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JOSEPH M. SHELTON. – “Present misfortune is our future weal,” wrote the old homilist; and in human experience it has been well enough proved that in adversity is the power of a man’s character developed.
Joseph M. Shelton, the subject of this sketch, had lived in comfort and prosperity on the family plantation in Caswell County, in North Carolina; but, in common with so many of the foremost Southern families, the Sheltons sustained heavy losses in the war, and by the liberation of the slaves of which Joseph’s father was a large owner. It was then that Joseph showed the force of character and sturdy determination which, in later years, have made him one of the leading men of the Northwest. He determined to be no longer dependent on his father, and, leaving the old plantation, crossed the plains with an ox-team, arriving in Denver, Colorado, in 1865. The Godfrey train, with which he traveled, was several times attacked by hostile Indians; and Mr. Shelton distinguished himself during these skirmishes by his bravery and ability as a leader of men.
In Colorado he engaged in stock-raising in Boulder county, where he remained for seventeen years. it was during his residence there that he found his lifelong companion. In March, 1866, he was united in marriage to Miss Missouri C. Jones. Mrs. Shelton is one of those women who in ancient times were accounted the mothers of heroes. With the sweetness and gentleness of the truly refined lady, she combines the nobility of mind and the force of character that distinguish the typical women of the West. She was born in Missouri in 1845. She is of the true pioneer strain. Her father, John Jones, of Virginia, having come to Missouri in 1840, – also became a citizen of Colorado in 1873, whither he took the largest band of cattle hitherto driven there.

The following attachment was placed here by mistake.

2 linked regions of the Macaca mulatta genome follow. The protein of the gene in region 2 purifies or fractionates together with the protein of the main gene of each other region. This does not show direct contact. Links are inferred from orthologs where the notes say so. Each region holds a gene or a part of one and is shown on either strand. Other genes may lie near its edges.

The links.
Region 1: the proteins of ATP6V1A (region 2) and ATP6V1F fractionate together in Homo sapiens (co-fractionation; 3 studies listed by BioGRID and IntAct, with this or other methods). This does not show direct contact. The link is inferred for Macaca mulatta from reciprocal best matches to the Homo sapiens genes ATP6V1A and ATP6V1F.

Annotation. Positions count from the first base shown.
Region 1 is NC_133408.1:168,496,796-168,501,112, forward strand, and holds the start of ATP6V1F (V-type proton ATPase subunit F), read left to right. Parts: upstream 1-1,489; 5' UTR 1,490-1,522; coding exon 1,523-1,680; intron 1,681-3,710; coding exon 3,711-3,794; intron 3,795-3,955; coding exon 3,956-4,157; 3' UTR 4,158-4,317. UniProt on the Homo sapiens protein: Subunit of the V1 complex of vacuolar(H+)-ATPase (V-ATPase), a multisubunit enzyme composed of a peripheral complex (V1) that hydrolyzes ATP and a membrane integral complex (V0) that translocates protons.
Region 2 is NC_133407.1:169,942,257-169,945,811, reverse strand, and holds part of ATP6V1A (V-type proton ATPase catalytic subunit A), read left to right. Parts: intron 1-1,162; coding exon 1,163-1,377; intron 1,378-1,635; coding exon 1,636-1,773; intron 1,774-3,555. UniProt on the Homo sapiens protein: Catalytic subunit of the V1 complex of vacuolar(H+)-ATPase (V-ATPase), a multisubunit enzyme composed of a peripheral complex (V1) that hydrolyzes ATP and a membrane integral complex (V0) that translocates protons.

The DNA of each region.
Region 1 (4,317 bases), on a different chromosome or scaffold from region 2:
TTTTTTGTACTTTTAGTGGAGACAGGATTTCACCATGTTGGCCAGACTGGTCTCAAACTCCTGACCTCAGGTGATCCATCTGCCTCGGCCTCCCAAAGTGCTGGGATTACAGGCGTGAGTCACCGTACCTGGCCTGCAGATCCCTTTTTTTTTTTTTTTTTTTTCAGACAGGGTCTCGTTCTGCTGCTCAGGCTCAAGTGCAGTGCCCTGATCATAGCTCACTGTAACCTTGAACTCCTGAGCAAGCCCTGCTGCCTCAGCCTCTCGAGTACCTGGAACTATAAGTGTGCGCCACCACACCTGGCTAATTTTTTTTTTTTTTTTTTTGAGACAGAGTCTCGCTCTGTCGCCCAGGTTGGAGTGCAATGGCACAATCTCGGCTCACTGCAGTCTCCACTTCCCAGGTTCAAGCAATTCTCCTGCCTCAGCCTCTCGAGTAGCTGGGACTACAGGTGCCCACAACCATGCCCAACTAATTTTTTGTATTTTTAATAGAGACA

Having heard much of the wonders of Washington Territory, Mr. Shelton, in 1882, disposed of his interests in Colorado, and early in the same year arrived at Walla Walla. After devoting some weeks to an examination of the country, he finally fixed upon the Kittitas valley as the spot where he could make his home; and accordingly he located on the farm where he now resides, situated about five and one-half miles due west of Ellensburgh.
When Mr. Shelton arrived in the Kittitass valley, there was not a road laid out in the section; but with his characteristic energy he circulated petitions to remedy this, and soon had the country opened up with good roads in all directions. His farm embraces four hundred and forty acres under cultivation, wit a fine house and commodious barn capable of accommodating some thirty-five he3ad of stock. On the farm he raises wheat, barley and oats, reckoning thirty, sixty and sixty bushels of each cereal, respectively, a good yield. In October, 1885, Mr. Shelton imported some fine Hereford stock, the first brought into the territory, believing them to be the cattle best adapted tot he country, as they are beefy and good mothers, and can weather the rigorous winters. Raising fine stock, particularly Herefords, and buying, and shipping cattle, have been his chief occupation since that time.
In public matters Mr. Shelton has always taken a deep interest, though he has never been a politician; and in 1884 his neighbors elected him to the office of county commissioner for a term of two years on the Democratic ticket with almost no opposition. During his term of office Mr. Shelton assisted materially in the building of the new courthouse, the bonds for which were placed upon the market at the remarkably high figure of eighty-seven and one-half per cent.
Mr. Shelton has now a family of five children. Four, Joseph Lee, Dulcena May, Minnie Eva and Bertha Bell, were born in Boulder county, Colorado; while the youngest, Pearl Sarah, was born at the home in Kittitass valley. He resides at the farm with his family, and is one of the leading citizens of the county. His sagacity in business affairs, his careful and methodical habits, and his uniform justice, have won for him the respect and esteem of all his fellow-citizens.